Taoiseach Leo Varadkar has hinted the guillotine may be used to end interminable Dáil debates that are holding up critical legislation including elements of the new Road Traffic Bill.
Mr Varadkar, in correspondence to the road safety campaign group PARC, acknowledged the 32nd Dáil is fast approaching the point where debates over some proposed legislation may have to be cut short.
This has been mooted given increasingly lengthy delays caused for key legislation by marathon debates - with PARC expressing concern such debates are being used as a deliberate delaying tactic by some opponents of the legislation.
Recently, PARC founder Susan Gray wrote to Kerry TD Michael Healy-Rae to express the concern of her group over what she termed a deliberate tactic of "filibustering".
She offered to facilitate meetings between the TD and the families of road traffic victims to explain how they consider the new legislation to be a matter of life and death.
Mr Healy-Rae wrote back to the PARC founder and stressed he would continue to fulfil the role which he said he was elected by Kerry voters to undertake in the Dáil.
Now, Mr Varadkar has written to PARC and acknowledged his concern over the increasingly lengthy delays facing vital legislation. "The use of the guillotine would have to be agreed by consensus of the Dáil business committee. I think we are getting to that point as the endless debate is holding up this and other important legislation," Mr Varadkar wrote.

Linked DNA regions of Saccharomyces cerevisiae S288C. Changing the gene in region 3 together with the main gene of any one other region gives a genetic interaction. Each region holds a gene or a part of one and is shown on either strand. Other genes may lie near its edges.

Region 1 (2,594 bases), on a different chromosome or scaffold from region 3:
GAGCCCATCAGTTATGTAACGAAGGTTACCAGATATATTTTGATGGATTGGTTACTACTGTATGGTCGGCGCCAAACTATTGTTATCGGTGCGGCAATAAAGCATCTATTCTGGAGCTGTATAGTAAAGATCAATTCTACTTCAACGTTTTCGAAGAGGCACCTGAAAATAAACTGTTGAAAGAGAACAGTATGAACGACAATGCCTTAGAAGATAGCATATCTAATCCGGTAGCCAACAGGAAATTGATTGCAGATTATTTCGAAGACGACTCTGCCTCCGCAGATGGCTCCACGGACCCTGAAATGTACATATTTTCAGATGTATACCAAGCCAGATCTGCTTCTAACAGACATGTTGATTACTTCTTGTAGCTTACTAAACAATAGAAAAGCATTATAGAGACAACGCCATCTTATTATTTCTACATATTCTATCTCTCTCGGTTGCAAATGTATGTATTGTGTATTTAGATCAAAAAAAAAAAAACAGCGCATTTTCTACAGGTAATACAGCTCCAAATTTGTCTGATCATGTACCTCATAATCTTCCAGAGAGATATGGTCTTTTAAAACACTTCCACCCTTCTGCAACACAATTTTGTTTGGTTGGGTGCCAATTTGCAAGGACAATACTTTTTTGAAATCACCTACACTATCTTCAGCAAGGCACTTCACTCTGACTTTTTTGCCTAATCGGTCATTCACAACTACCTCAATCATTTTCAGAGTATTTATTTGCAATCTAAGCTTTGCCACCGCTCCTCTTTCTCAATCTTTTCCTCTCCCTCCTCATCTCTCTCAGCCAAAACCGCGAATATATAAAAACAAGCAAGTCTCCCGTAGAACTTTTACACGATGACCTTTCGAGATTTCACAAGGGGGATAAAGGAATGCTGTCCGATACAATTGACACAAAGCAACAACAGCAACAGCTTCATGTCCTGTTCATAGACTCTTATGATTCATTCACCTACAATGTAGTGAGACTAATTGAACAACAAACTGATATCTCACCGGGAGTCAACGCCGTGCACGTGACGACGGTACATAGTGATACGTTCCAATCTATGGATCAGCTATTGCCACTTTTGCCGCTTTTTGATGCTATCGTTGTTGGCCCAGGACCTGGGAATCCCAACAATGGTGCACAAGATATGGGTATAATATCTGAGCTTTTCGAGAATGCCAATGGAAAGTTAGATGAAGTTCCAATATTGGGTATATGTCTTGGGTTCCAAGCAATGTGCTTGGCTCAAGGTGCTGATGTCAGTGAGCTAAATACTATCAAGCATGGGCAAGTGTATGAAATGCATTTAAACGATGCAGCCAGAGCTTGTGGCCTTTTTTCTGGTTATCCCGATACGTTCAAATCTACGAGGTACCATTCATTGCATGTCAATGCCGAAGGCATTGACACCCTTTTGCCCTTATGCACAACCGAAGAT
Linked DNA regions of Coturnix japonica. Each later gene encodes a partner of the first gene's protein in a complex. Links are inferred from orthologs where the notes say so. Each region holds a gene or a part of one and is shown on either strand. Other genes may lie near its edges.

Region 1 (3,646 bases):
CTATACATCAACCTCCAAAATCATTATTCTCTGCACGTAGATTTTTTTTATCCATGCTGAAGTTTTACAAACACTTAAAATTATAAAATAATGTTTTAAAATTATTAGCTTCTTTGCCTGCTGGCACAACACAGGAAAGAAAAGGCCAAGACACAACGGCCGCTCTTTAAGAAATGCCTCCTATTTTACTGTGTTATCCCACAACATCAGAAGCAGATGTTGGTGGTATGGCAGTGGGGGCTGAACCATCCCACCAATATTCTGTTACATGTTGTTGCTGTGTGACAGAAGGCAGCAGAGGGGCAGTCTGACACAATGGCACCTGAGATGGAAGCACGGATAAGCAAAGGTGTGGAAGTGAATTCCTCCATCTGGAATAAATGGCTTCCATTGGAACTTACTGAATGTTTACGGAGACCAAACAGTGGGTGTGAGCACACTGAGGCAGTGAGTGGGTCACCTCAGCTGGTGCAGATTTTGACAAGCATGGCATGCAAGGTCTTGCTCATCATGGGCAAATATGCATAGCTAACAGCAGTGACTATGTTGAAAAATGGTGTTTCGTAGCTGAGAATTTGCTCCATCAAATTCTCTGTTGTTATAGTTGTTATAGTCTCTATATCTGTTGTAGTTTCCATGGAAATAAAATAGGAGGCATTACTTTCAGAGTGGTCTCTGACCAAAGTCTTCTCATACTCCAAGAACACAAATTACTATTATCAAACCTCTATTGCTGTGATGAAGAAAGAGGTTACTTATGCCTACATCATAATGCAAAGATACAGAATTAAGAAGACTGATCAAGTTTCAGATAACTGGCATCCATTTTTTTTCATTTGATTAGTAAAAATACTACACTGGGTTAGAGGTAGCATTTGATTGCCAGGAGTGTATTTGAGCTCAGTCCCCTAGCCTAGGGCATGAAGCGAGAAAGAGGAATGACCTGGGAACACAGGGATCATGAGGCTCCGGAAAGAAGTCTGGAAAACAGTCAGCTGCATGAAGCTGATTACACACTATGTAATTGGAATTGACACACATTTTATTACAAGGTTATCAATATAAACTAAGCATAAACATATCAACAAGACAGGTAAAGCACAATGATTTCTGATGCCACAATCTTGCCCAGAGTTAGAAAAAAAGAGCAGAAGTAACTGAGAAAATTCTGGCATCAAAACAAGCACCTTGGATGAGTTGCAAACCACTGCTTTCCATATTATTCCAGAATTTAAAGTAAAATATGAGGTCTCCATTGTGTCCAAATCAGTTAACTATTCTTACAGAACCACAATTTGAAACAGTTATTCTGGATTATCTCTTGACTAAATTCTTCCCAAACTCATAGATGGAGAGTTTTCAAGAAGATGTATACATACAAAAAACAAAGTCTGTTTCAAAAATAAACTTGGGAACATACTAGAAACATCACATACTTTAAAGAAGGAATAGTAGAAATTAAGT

Given the breakdown of numbers within the 32nd Dáil, Mr Varadkar said any use of the guillotine to cut short legislative debate would have to be by consensus.
Ms Gray admitted the ongoing delays caused by marathon Dáil debates have deeply worried her and other PARC campaigners.
"We fear the Road Traffic Bill 2017 may not see the light of day before the summer recess," she said. PARC has written to all party leaders asking that they support any Government move to end the filibustering.
"As you are aware, the Road Traffic (Amendment) Bill 2017 is being purposely delayed by a handful of Independent TDs. While their filibustering continues, real people will needlessly die, and many others will be seriously injured on our roads," PARC wrote to all party leaders.
The leaders of all political parties have been asked to support the Dáil Business Committee in any move to guillotine the debate and end deliberate delaying tactics.
PARC has paid tribute to the critical support of some politicians, especially Tommy Broughan TD who has highlighted the need for reform in the area of learner drivers, drink and drug testing and the urgent need for Transport Minister Shane Ross to request the Law Reform Commission to prepare a consolidated piece of legislation on road traffic law.
The group insisted its campaign is underpinned by the desire to save lives on Irish roads.